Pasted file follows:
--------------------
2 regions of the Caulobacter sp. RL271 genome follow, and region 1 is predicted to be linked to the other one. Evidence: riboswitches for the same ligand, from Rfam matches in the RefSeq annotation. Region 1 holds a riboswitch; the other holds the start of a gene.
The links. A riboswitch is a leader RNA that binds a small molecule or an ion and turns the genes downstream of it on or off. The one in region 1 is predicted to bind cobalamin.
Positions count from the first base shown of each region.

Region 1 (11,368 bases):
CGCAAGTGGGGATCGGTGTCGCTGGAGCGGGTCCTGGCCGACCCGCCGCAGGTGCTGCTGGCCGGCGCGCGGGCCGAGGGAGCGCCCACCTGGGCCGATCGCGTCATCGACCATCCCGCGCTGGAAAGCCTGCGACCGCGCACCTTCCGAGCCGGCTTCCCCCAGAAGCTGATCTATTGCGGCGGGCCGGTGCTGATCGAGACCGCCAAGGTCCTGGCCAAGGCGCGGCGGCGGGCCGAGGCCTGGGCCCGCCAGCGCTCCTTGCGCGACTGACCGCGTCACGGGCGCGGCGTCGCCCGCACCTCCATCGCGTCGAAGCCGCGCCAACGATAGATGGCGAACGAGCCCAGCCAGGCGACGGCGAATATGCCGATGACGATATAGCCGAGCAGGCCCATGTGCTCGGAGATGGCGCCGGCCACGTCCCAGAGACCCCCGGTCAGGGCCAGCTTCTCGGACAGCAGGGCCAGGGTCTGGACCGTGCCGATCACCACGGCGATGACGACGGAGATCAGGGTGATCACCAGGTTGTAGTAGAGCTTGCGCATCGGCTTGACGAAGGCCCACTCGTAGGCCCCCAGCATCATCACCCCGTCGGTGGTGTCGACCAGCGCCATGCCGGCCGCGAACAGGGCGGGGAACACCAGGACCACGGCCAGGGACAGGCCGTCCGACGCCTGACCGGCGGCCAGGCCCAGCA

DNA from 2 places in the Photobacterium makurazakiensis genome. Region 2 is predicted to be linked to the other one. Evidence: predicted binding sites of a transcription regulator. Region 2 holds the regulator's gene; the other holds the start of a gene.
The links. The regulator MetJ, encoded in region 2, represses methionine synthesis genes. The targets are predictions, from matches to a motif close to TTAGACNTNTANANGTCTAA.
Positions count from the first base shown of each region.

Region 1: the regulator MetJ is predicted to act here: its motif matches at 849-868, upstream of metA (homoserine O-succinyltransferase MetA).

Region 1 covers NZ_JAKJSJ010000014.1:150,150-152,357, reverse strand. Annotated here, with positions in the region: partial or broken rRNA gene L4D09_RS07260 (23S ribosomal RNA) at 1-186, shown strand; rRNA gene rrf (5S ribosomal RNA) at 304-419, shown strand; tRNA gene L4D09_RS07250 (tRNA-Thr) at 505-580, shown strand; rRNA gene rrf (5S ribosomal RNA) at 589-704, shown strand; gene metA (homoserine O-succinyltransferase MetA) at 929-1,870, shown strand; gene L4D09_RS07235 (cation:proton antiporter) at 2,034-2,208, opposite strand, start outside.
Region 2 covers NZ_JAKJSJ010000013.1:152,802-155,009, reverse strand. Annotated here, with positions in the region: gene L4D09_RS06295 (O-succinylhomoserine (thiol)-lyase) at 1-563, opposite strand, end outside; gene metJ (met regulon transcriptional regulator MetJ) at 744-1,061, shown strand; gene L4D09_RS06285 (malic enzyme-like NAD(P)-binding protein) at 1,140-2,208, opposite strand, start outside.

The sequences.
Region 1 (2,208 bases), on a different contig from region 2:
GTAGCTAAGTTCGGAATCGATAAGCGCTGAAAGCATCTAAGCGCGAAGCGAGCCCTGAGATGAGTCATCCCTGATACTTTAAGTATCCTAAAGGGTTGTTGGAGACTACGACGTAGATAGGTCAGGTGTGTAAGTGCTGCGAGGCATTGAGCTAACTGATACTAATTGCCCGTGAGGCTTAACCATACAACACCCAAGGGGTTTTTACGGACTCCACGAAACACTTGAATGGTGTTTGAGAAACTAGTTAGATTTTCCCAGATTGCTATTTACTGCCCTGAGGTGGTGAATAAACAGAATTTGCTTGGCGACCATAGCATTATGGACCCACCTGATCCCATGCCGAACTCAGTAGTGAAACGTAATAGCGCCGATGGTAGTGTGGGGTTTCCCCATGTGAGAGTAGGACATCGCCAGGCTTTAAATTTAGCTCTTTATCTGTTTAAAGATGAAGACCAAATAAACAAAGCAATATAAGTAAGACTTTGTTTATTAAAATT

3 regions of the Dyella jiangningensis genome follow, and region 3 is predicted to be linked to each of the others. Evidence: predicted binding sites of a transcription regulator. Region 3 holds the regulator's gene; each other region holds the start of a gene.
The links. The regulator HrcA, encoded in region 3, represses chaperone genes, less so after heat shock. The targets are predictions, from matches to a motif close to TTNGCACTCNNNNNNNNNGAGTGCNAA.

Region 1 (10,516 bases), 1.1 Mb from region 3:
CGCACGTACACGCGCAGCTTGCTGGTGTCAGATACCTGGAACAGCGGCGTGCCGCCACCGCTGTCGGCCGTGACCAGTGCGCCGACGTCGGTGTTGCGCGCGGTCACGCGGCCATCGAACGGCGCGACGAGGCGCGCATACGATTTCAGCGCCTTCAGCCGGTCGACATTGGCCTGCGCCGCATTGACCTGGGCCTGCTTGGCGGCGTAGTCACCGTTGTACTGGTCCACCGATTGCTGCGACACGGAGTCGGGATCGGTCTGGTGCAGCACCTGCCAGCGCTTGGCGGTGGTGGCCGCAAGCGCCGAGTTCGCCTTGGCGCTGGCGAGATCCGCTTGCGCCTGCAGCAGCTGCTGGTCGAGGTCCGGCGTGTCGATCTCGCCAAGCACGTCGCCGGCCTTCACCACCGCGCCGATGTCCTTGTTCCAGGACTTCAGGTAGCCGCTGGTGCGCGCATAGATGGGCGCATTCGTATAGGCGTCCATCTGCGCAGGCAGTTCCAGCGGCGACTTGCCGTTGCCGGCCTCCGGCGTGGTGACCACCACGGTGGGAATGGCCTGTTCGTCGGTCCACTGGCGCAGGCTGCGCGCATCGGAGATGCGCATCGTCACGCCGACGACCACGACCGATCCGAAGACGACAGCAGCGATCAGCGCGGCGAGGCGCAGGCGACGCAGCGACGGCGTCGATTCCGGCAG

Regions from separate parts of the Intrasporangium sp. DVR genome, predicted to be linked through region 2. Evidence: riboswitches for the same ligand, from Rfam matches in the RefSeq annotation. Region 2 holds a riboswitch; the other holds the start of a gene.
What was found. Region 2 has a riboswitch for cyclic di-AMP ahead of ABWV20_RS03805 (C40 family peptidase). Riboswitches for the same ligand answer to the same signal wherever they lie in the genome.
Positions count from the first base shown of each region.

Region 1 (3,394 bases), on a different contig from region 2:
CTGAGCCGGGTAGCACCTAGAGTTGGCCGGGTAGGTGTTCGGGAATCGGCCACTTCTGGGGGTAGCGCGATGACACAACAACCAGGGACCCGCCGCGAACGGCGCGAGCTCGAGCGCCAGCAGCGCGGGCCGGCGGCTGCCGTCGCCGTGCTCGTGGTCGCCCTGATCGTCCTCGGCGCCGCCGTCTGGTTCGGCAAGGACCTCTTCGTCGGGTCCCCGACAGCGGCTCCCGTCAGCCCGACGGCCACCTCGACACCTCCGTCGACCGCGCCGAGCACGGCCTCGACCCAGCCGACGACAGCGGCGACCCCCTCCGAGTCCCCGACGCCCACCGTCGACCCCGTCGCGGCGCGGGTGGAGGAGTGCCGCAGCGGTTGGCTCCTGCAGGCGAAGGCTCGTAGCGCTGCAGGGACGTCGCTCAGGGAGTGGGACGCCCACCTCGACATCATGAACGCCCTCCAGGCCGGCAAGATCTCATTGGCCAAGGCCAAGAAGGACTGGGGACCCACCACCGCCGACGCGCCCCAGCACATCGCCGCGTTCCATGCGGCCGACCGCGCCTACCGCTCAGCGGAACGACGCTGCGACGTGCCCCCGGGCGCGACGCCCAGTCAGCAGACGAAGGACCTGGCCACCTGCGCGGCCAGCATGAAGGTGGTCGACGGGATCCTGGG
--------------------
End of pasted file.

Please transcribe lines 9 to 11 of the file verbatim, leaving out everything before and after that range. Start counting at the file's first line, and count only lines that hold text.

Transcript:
Region 1: the regulator MetJ is predicted to act here: its motif matches at 849-868, upstream of metA (homoserine O-succinyltransferase MetA).

Region 1 covers NZ_JAKJSJ010000014.1:150,150-152,357, reverse strand. Annotated here, with positions in the region: partial or broken rRNA gene L4D09_RS07260 (23S ribosomal RNA) at 1-186, shown strand; rRNA gene rrf (5S ribosomal RNA) at 304-419, shown strand; tRNA gene L4D09_RS07250 (tRNA-Thr) at 505-580, shown strand; rRNA gene rrf (5S ribosomal RNA) at 589-704, shown strand; gene metA (homoserine O-succinyltransferase MetA) at 929-1,870, shown strand; gene L4D09_RS07235 (cation:proton antiporter) at 2,034-2,208, opposite strand, start outside.
Region 2 covers NZ_JAKJSJ010000013.1:152,802-155,009, reverse strand. Annotated here, with positions in the region: gene L4D09_RS06295 (O-succinylhomoserine (thiol)-lyase) at 1-563, opposite strand, end outside; gene metJ (met regulon transcriptional regulator MetJ) at 744-1,061, shown strand; gene L4D09_RS06285 (malic enzyme-like NAD(P)-binding protein) at 1,140-2,208, opposite strand, start outside.